BioXcel scores another win with reformulated Pfizer sedative, this time in an Alzheimer's symptom
Less than six months after reporting positive Phase III results for its lead program in treating agitation related to schizophrenia and bipolar disorder, small AI biotech BioXcel followed up Tuesday with top-line data in an early stage trial for agitation in dementia and Alzheimer’s disease.
The experimental drug, known as BXCL501, met its primary and secondary endpoints in the higher evaluable dose of a 54-patient Phase Ib/II trial, BioXcel announced, inducing a statistically significant calming effect compared to placebo with no severe or serious side effects. With the data in hand, BioXcel plans to meet with the FDA sometime in the first half of 2021 before launching a late-stage study sometime afterwards.
BioXcel $BTAI shares ticked up by as much as 10% in pre-market trading Tuesday, but after the opening bell were down about 7%.
BXCL501 is a reformulation of Pfizer’s 21-year-old sedation drug Precedex. BioXcel created a dissolving film-based, sublingual version of the drug — think Listerine strips, but placed under the tongue — that patients administered themselves. It essentially produces a calming effect without knocking a patient out and activates the alpha-2 receptor, the pathway through which norepinephrine, among other neuro-chemicals, travels.
Tuesday’s data come from a double-blinded and randomized study conducted entirely within assisted living facilities. Patients in the drug cohorts received either a 30 μg, 60 μg or 90 μg dose, though BioXcel did not measure efficacy or safety in the 90 μg arm due to higher exposure levels. Sixteen patients received the 30-μg dose, 20 took the 60-μg dose, four began the 90-μg dose level and 14 were randomized to the placebo group.
It’s the 60 μg level where BXCL501 differentiated itself from placebo at a significant level. The program hit on all three scales used to measure change in agitation from baseline, the PEC, PAS, and Mod-CMAI. For the PEC, the p-value was p=0.0011, while the other two p-values registered at p<0.0001.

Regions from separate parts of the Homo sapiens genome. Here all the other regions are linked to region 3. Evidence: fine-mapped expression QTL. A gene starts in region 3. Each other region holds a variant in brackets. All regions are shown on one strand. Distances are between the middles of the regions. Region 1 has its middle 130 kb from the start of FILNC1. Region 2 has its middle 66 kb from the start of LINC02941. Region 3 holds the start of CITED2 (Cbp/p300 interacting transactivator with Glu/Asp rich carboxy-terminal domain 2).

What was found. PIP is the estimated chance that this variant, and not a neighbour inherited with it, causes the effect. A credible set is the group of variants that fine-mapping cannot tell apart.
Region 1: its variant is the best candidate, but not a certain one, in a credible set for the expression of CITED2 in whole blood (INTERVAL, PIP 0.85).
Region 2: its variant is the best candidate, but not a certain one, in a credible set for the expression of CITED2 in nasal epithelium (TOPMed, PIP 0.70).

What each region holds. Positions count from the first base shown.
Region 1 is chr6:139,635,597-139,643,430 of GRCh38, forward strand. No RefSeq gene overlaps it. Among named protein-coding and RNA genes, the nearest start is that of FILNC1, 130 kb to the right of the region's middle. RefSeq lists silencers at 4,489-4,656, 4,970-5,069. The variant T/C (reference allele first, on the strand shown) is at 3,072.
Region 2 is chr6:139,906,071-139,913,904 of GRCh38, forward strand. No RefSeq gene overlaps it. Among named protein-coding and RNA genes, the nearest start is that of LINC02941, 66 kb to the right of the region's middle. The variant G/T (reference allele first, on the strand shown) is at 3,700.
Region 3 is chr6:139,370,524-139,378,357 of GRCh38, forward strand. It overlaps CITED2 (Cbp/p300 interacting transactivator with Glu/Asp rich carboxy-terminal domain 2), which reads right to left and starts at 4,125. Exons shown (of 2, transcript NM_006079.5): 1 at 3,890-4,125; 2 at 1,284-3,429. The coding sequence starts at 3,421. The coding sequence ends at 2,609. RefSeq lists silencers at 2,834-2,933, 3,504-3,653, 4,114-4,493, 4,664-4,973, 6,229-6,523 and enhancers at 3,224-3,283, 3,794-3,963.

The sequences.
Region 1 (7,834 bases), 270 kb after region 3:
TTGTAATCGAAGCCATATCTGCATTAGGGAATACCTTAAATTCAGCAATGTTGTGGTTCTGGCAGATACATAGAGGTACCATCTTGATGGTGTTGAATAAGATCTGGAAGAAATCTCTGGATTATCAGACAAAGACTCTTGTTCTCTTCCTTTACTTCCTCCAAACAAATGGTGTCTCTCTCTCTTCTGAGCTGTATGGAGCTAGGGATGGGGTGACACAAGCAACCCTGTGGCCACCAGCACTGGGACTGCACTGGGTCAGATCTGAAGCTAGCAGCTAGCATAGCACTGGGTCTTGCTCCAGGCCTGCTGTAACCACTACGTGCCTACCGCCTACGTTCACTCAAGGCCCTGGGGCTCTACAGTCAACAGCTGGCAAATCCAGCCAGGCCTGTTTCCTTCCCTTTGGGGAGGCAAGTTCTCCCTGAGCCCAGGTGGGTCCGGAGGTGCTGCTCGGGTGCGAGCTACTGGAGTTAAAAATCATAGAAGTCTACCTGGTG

The candidate also showed a rapid onset, BioXcel said, hitting statistical significance compared with placebo in the PEC and PAS just one hour after patients took the film strips, with the company noting it didn’t measure Mod-CMAI after this time period. Calming effects at this dosing level remained at statistically significant levels through eight hours.
BXCL501’s 30-μg dose did not hit statistical significance in any of the three scales, clocking in at p=0.0813 for PEC, p=0.0961 for PAS and p=0.0591 in the Mod-CMAI.
The most common side effect was somnolence, or drowsiness. Half of the 16 patients in the 30-μg cohort self-reported mild drowsiness, while 11 of 20 individuals in the 60-μg cohort did so. There was one case of moderate drowsiness in the 60-μg group as well.
In addition, there were two cases of hypotension in the 60-μg cohort, one mild and one moderate, as well as one case of mild dizziness.
Jefferies analyst Chris Howerton took a positive view of the data, writing that the 60-μg dose appears to “check all the boxes.” The safety at this dose level looked “clean,” though Howerton noted because Precedex is known to be more potent in elderly patients, he wouldn’t be surprised if BioXcel also looked at a 45-μg dose in their pivotal trial.
The issue of a 45-μg dose also came up in a conference call BioXcel held Tuesday morning with investors. CEO Vimal Mehta said that although BioXcel will likely prioritize 60 μg for the Phase III given Tuesday’s top-line results, they aren’t ruling out also testing 45 μg.
Mehta also said on the call that he doesn’t anticipate much disruption in Phase III enrollment related to the ongoing Covid-19 pandemic.
BioXcel is one in a slate of biotechs that has raised millions in recent years on the promise of using artificial intelligence to speed the drug development process. The company filed for a $69 million IPO in 2018 less than a year after being founded, and has aimed to use its tech to find compounds validated to some degree by other companies and repurpose them.
Back in July, BioXcel reported that in two nearly 400-person Phase III trials for bipolar disorder and schizophrenia, the lead drug effectively calmed patients’ agitation.